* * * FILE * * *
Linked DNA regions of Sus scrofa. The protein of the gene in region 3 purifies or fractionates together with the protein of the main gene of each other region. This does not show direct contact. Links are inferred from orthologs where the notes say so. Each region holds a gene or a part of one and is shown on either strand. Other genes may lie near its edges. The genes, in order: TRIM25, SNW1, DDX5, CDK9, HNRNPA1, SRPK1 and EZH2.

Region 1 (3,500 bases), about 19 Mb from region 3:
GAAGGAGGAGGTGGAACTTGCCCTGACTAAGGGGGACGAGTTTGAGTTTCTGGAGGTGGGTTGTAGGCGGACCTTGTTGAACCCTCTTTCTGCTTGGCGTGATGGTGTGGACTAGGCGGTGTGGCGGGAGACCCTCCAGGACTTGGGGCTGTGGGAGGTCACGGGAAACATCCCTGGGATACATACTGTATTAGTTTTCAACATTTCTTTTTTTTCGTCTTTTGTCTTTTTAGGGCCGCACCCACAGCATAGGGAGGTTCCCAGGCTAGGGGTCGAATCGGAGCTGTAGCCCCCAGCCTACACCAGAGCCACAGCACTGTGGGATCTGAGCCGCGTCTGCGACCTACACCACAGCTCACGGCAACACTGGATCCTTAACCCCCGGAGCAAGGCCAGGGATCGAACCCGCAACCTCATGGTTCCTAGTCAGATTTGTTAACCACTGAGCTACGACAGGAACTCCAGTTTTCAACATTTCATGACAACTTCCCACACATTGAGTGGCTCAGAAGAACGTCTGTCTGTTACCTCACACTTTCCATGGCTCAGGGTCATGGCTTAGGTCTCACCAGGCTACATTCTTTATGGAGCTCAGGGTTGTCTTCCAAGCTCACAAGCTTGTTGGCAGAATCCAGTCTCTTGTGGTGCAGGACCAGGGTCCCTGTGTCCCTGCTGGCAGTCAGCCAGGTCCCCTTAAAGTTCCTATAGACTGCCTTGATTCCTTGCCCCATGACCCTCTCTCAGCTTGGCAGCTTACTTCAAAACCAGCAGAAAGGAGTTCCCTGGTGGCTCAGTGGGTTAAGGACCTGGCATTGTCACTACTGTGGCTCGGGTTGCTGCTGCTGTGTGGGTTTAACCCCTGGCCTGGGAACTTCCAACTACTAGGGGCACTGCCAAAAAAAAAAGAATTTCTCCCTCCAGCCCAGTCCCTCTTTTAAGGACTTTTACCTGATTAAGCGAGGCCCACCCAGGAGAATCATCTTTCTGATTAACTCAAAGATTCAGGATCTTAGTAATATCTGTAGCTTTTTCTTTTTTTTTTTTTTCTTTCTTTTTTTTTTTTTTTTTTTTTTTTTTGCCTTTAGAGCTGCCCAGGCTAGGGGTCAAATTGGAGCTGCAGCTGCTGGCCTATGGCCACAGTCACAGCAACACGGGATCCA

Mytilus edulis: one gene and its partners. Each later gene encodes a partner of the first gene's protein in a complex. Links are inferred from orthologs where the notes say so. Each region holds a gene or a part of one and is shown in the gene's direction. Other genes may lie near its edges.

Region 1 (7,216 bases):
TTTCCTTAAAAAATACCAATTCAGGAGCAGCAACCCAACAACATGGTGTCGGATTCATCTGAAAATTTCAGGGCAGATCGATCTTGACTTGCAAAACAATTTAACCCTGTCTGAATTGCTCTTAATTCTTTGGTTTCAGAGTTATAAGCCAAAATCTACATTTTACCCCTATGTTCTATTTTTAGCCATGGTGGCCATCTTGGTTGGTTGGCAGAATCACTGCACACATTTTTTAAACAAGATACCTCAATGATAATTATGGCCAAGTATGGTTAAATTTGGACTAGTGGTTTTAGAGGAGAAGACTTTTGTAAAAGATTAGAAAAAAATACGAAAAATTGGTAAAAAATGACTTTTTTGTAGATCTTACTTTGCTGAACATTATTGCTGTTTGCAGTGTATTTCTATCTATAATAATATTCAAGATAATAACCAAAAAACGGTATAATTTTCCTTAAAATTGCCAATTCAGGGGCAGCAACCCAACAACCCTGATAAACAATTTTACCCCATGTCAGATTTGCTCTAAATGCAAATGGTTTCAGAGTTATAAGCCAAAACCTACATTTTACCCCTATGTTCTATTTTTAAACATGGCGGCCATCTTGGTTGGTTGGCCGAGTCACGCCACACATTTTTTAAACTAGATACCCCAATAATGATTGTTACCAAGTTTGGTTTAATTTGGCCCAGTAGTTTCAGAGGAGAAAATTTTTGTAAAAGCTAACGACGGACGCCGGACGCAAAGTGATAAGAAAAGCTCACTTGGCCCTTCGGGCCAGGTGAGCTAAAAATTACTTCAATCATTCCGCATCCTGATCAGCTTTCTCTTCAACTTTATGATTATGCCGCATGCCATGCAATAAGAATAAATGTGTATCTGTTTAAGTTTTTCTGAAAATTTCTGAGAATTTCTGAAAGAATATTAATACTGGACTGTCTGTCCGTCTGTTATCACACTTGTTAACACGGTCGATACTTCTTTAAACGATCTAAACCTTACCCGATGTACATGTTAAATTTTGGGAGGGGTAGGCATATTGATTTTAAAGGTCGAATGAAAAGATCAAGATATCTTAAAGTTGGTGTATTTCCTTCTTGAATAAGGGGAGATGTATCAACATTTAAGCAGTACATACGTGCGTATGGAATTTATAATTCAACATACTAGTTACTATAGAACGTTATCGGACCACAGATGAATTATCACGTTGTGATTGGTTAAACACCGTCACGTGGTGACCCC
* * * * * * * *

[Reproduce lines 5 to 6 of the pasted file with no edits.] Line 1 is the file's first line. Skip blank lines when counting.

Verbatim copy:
Region 1 (7,216 bases):
TTTCCTTAAAAAATACCAATTCAGGAGCAGCAACCCAACAACATGGTGTCGGATTCATCTGAAAATTTCAGGGCAGATCGATCTTGACTTGCAAAACAATTTAACCCTGTCTGAATTGCTCTTAATTCTTTGGTTTCAGAGTTATAAGCCAAAATCTACATTTTACCCCTATGTTCTATTTTTAGCCATGGTGGCCATCTTGGTTGGTTGGCAGAATCACTGCACACATTTTTTAAACAAGATACCTCAATGATAATTATGGCCAAGTATGGTTAAATTTGGACTAGTGGTTTTAGAGGAGAAGACTTTTGTAAAAGATTAGAAAAAAATACGAAAAATTGGTAAAAAATGACTTTTTTGTAGATCTTACTTTGCTGAACATTATTGCTGTTTGCAGTGTATTTCTATCTATAATAATATTCAAGATAATAACCAAAAAACGGTATAATTTTCCTTAAAATTGCCAATTCAGGGGCAGCAACCCAACAACCCTGATAAACAATTTTACCCCATGTCAGATTTGCTCTAAATGCAAATGGTTTCAGAGTTATAAGCCAAAACCTACATTTTACCCCTATGTTCTATTTTTAAACATGGCGGCCATCTTGGTTGGTTGGCCGAGTCACGCCACACATTTTTTAAACTAGATACCCCAATAATGATTGTTACCAAGTTTGGTTTAATTTGGCCCAGTAGTTTCAGAGGAGAAAATTTTTGTAAAAGCTAACGACGGACGCCGGACGCAAAGTGATAAGAAAAGCTCACTTGGCCCTTCGGGCCAGGTGAGCTAAAAATTACTTCAATCATTCCGCATCCTGATCAGCTTTCTCTTCAACTTTATGATTATGCCGCATGCCATGCAATAAGAATAAATGTGTATCTGTTTAAGTTTTTCTGAAAATTTCTGAGAATTTCTGAAAGAATATTAATACTGGACTGTCTGTCCGTCTGTTATCACACTTGTTAACACGGTCGATACTTCTTTAAACGATCTAAACCTTACCCGATGTACATGTTAAATTTTGGGAGGGGTAGGCATATTGATTTTAAAGGTCGAATGAAAAGATCAAGATATCTTAAAGTTGGTGTATTTCCTTCTTGAATAAGGGGAGATGTATCAACATTTAAGCAGTACATACGTGCGTATGGAATTTATAATTCAACATACTAGTTACTATAGAACGTTATCGGACCACAGATGAATTATCACGTTGTGATTGGTTAAACACCGTCACGTGGTGACCCC